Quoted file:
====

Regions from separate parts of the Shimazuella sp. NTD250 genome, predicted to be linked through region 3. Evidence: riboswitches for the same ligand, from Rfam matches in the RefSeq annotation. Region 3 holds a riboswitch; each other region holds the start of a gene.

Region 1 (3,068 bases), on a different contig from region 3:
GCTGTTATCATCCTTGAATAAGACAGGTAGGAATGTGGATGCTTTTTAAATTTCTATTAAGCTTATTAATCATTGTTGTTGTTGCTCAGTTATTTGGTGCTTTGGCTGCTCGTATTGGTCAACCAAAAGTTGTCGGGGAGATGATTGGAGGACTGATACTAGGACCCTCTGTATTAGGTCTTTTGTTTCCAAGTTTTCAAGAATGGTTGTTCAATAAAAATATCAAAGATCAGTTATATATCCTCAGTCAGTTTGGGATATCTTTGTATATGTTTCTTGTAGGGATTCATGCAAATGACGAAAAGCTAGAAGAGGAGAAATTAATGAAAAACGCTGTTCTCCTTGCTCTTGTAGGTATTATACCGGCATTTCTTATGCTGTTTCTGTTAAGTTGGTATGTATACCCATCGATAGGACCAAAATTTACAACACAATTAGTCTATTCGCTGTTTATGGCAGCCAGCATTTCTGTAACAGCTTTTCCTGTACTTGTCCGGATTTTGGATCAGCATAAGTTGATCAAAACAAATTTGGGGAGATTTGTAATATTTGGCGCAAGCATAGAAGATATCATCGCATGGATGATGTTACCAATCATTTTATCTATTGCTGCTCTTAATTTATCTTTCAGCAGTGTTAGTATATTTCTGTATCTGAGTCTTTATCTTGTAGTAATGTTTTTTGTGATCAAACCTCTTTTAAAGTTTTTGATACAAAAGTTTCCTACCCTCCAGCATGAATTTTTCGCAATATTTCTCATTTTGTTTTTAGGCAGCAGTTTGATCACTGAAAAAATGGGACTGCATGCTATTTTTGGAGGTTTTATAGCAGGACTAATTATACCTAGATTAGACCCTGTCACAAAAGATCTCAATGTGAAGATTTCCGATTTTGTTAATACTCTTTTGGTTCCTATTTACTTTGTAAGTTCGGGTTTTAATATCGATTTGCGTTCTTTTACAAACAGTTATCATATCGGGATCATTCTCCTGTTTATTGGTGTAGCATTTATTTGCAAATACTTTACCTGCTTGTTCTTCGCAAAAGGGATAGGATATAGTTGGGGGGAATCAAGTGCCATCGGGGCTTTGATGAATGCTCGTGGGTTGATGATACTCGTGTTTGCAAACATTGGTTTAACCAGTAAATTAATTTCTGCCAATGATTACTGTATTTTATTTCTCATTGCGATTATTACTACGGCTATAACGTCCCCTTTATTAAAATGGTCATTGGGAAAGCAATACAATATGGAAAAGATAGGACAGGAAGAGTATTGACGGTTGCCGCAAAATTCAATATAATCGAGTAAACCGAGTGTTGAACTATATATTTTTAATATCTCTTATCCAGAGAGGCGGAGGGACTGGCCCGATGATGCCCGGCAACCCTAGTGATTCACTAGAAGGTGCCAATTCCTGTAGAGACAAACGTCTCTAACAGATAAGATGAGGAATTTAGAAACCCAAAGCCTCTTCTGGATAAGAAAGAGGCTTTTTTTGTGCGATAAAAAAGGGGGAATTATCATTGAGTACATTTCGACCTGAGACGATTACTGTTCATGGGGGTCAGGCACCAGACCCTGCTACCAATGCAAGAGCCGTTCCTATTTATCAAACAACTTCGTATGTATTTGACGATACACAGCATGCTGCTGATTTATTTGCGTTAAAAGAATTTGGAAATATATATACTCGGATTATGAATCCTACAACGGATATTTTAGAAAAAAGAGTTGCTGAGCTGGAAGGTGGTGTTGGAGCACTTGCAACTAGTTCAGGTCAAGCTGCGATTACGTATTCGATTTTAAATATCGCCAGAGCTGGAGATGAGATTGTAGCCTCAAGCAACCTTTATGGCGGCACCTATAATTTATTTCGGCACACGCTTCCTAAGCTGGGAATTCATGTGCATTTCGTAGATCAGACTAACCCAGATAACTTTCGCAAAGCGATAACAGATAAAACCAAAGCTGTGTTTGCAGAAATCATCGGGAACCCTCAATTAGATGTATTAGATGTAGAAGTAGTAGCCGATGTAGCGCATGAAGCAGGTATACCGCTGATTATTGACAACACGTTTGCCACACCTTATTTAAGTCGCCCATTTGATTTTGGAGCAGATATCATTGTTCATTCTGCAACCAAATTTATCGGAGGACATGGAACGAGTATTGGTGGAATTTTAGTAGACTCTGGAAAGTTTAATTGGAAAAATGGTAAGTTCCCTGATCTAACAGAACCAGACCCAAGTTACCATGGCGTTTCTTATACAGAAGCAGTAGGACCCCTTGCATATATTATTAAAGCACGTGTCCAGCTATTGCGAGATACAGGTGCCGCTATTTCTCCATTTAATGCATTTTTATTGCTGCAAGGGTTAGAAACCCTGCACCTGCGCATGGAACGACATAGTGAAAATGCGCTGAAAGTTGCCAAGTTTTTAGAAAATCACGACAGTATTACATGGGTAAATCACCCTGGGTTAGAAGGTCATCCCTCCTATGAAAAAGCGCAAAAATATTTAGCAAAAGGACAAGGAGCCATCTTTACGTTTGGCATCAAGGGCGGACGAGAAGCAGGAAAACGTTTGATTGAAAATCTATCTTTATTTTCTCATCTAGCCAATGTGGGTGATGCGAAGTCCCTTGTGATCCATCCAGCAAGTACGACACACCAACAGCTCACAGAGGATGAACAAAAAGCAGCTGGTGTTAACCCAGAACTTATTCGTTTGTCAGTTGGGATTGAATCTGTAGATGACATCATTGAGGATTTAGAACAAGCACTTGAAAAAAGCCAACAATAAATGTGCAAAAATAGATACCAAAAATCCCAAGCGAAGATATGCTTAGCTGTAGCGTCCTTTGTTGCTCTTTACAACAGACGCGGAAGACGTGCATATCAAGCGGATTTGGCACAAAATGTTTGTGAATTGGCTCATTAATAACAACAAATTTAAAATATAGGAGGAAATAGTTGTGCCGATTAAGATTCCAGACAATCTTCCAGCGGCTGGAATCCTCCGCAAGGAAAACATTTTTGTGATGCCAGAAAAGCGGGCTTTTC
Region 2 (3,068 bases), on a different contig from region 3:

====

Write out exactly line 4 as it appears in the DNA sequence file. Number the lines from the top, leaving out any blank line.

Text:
Region 2 (3,068 bases), on a different contig from region 3: